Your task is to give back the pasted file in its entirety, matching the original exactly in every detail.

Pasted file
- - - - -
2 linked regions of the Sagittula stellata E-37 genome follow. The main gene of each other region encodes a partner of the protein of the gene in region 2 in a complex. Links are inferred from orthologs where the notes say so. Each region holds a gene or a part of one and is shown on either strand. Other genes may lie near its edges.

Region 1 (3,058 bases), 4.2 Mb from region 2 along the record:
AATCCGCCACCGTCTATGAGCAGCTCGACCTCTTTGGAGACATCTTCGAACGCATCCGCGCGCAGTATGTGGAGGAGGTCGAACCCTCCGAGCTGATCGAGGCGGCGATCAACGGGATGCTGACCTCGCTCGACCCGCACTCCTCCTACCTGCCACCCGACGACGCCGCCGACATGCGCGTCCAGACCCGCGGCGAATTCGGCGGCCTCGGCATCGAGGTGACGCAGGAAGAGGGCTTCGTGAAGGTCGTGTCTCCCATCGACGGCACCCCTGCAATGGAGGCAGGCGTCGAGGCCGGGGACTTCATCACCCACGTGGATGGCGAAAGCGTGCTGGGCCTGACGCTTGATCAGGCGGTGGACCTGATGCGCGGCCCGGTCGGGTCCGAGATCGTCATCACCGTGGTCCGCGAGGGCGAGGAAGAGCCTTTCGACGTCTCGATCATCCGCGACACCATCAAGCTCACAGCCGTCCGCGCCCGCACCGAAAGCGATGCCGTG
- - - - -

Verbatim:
2 linked regions of the Sagittula stellata E-37 genome follow. The main gene of each other region encodes a partner of the protein of the gene in region 2 in a complex. Links are inferred from orthologs where the notes say so. Each region holds a gene or a part of one and is shown on either strand. Other genes may lie near its edges.

Region 1 (3,058 bases), 4.2 Mb from region 2 along the record:
AATCCGCCACCGTCTATGAGCAGCTCGACCTCTTTGGAGACATCTTCGAACGCATCCGCGCGCAGTATGTGGAGGAGGTCGAACCCTCCGAGCTGATCGAGGCGGCGATCAACGGGATGCTGACCTCGCTCGACCCGCACTCCTCCTACCTGCCACCCGACGACGCCGCCGACATGCGCGTCCAGACCCGCGGCGAATTCGGCGGCCTCGGCATCGAGGTGACGCAGGAAGAGGGCTTCGTGAAGGTCGTGTCTCCCATCGACGGCACCCCTGCAATGGAGGCAGGCGTCGAGGCCGGGGACTTCATCACCCACGTGGATGGCGAAAGCGTGCTGGGCCTGACGCTTGATCAGGCGGTGGACCTGATGCGCGGCCCGGTCGGGTCCGAGATCGTCATCACCGTGGTCCGCGAGGGCGAGGAAGAGCCTTTCGACGTCTCGATCATCCGCGACACCATCAAGCTCACAGCCGTCCGCGCCCGCACCGAAAGCGATGCCGTG